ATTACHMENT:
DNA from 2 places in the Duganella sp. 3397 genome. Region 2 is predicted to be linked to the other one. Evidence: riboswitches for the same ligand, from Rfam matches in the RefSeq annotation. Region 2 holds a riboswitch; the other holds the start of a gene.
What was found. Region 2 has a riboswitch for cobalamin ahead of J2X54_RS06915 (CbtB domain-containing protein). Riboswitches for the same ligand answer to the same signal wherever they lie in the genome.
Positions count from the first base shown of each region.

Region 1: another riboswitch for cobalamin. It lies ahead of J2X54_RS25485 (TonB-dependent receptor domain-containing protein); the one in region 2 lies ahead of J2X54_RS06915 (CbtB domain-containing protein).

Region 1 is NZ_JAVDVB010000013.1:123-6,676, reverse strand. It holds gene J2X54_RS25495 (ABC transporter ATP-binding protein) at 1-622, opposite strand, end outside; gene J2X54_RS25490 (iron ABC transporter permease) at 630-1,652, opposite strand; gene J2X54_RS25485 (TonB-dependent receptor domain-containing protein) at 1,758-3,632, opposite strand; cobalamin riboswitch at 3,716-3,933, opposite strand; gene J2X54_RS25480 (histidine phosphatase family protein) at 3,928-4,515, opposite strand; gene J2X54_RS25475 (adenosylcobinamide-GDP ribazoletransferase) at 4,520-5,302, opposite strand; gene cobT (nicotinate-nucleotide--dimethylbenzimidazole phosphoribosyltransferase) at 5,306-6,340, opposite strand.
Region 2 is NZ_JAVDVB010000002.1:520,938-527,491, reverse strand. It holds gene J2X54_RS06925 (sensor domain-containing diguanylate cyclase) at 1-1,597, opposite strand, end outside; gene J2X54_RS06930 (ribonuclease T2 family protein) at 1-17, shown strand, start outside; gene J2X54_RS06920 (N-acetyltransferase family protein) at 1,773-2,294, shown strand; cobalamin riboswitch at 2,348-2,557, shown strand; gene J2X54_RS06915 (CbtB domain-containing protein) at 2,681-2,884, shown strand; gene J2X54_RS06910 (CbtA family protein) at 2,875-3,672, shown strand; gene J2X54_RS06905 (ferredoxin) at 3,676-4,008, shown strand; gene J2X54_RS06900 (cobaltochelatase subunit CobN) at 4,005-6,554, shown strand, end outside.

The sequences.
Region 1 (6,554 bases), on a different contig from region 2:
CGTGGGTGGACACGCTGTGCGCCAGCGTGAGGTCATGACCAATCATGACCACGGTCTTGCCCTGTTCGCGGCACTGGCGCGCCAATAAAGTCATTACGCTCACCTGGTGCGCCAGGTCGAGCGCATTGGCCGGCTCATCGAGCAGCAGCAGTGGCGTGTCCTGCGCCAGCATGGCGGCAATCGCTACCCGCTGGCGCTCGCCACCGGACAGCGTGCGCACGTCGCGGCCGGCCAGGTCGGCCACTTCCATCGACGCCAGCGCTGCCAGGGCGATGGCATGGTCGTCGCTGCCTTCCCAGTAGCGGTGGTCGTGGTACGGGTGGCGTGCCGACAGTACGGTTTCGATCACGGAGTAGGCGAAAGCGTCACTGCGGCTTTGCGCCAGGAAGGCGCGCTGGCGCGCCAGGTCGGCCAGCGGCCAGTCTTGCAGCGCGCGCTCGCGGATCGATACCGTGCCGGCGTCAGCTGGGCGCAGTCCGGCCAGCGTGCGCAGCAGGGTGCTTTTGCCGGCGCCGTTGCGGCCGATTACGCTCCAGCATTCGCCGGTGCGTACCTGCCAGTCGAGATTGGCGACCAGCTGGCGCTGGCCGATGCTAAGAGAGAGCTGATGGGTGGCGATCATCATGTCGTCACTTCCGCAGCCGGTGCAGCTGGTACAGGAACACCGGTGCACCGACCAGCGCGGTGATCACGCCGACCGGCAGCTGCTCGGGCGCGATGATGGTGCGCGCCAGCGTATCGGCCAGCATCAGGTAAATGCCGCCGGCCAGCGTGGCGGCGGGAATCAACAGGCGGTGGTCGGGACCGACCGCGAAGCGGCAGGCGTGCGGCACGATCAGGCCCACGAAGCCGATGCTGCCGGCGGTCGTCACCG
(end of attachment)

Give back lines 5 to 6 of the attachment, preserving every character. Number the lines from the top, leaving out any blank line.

Region 1 is NZ_JAVDVB010000013.1:123-6,676, reverse strand. It holds gene J2X54_RS25495 (ABC transporter ATP-binding protein) at 1-622, opposite strand, end outside; gene J2X54_RS25490 (iron ABC transporter permease) at 630-1,652, opposite strand; gene J2X54_RS25485 (TonB-dependent receptor domain-containing protein) at 1,758-3,632, opposite strand; cobalamin riboswitch at 3,716-3,933, opposite strand; gene J2X54_RS25480 (histidine phosphatase family protein) at 3,928-4,515, opposite strand; gene J2X54_RS25475 (adenosylcobinamide-GDP ribazoletransferase) at 4,520-5,302, opposite strand; gene cobT (nicotinate-nucleotide--dimethylbenzimidazole phosphoribosyltransferase) at 5,306-6,340, opposite strand.
Region 2 is NZ_JAVDVB010000002.1:520,938-527,491, reverse strand. It holds gene J2X54_RS06925 (sensor domain-containing diguanylate cyclase) at 1-1,597, opposite strand, end outside; gene J2X54_RS06930 (ribonuclease T2 family protein) at 1-17, shown strand, start outside; gene J2X54_RS06920 (N-acetyltransferase family protein) at 1,773-2,294, shown strand; cobalamin riboswitch at 2,348-2,557, shown strand; gene J2X54_RS06915 (CbtB domain-containing protein) at 2,681-2,884, shown strand; gene J2X54_RS06910 (CbtA family protein) at 2,875-3,672, shown strand; gene J2X54_RS06905 (ferredoxin) at 3,676-4,008, shown strand; gene J2X54_RS06900 (cobaltochelatase subunit CobN) at 4,005-6,554, shown strand, end outside.